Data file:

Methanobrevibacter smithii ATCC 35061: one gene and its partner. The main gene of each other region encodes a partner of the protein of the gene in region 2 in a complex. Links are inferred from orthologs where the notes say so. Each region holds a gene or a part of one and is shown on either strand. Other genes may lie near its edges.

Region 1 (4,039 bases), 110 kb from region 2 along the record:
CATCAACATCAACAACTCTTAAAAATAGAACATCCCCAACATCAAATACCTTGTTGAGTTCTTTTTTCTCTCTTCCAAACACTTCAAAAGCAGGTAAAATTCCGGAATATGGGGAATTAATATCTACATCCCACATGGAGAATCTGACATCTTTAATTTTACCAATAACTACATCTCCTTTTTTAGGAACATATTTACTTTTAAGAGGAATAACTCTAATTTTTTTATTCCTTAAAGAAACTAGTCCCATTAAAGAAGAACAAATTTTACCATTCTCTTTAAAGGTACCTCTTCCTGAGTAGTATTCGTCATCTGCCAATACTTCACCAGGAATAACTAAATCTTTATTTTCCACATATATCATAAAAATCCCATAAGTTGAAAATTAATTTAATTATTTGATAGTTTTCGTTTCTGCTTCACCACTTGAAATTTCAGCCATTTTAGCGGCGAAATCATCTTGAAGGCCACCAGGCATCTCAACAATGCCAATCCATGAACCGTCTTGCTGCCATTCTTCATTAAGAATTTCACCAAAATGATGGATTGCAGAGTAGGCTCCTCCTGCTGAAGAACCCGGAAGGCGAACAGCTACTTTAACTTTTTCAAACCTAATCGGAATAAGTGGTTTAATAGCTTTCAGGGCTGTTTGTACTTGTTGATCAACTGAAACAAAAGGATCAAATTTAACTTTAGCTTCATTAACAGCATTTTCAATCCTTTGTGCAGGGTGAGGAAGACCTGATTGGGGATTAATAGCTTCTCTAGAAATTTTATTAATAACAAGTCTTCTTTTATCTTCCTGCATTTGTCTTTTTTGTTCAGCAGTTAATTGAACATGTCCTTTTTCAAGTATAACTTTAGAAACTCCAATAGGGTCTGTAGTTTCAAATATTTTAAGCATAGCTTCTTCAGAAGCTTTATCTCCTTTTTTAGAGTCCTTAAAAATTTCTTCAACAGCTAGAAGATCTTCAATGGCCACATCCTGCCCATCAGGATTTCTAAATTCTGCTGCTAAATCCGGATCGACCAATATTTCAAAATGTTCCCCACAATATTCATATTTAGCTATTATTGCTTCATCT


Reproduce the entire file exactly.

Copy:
Methanobrevibacter smithii ATCC 35061: one gene and its partner. The main gene of each other region encodes a partner of the protein of the gene in region 2 in a complex. Links are inferred from orthologs where the notes say so. Each region holds a gene or a part of one and is shown on either strand. Other genes may lie near its edges.

Region 1 (4,039 bases), 110 kb from region 2 along the record:
CATCAACATCAACAACTCTTAAAAATAGAACATCCCCAACATCAAATACCTTGTTGAGTTCTTTTTTCTCTCTTCCAAACACTTCAAAAGCAGGTAAAATTCCGGAATATGGGGAATTAATATCTACATCCCACATGGAGAATCTGACATCTTTAATTTTACCAATAACTACATCTCCTTTTTTAGGAACATATTTACTTTTAAGAGGAATAACTCTAATTTTTTTATTCCTTAAAGAAACTAGTCCCATTAAAGAAGAACAAATTTTACCATTCTCTTTAAAGGTACCTCTTCCTGAGTAGTATTCGTCATCTGCCAATACTTCACCAGGAATAACTAAATCTTTATTTTCCACATATATCATAAAAATCCCATAAGTTGAAAATTAATTTAATTATTTGATAGTTTTCGTTTCTGCTTCACCACTTGAAATTTCAGCCATTTTAGCGGCGAAATCATCTTGAAGGCCACCAGGCATCTCAACAATGCCAATCCATGAACCGTCTTGCTGCCATTCTTCATTAAGAATTTCACCAAAATGATGGATTGCAGAGTAGGCTCCTCCTGCTGAAGAACCCGGAAGGCGAACAGCTACTTTAACTTTTTCAAACCTAATCGGAATAAGTGGTTTAATAGCTTTCAGGGCTGTTTGTACTTGTTGATCAACTGAAACAAAAGGATCAAATTTAACTTTAGCTTCATTAACAGCATTTTCAATCCTTTGTGCAGGGTGAGGAAGACCTGATTGGGGATTAATAGCTTCTCTAGAAATTTTATTAATAACAAGTCTTCTTTTATCTTCCTGCATTTGTCTTTTTTGTTCAGCAGTTAATTGAACATGTCCTTTTTCAAGTATAACTTTAGAAACTCCAATAGGGTCTGTAGTTTCAAATATTTTAAGCATAGCTTCTTCAGAAGCTTTATCTCCTTTTTTAGAGTCCTTAAAAATTTCTTCAACAGCTAGAAGATCTTCAATGGCCACATCCTGCCCATCAGGATTTCTAAATTCTGCTGCTAAATCCGGATCGACCAATATTTCAAAATGTTCCCCACAATATTCATATTTAGCTATTATTGCTTCATCT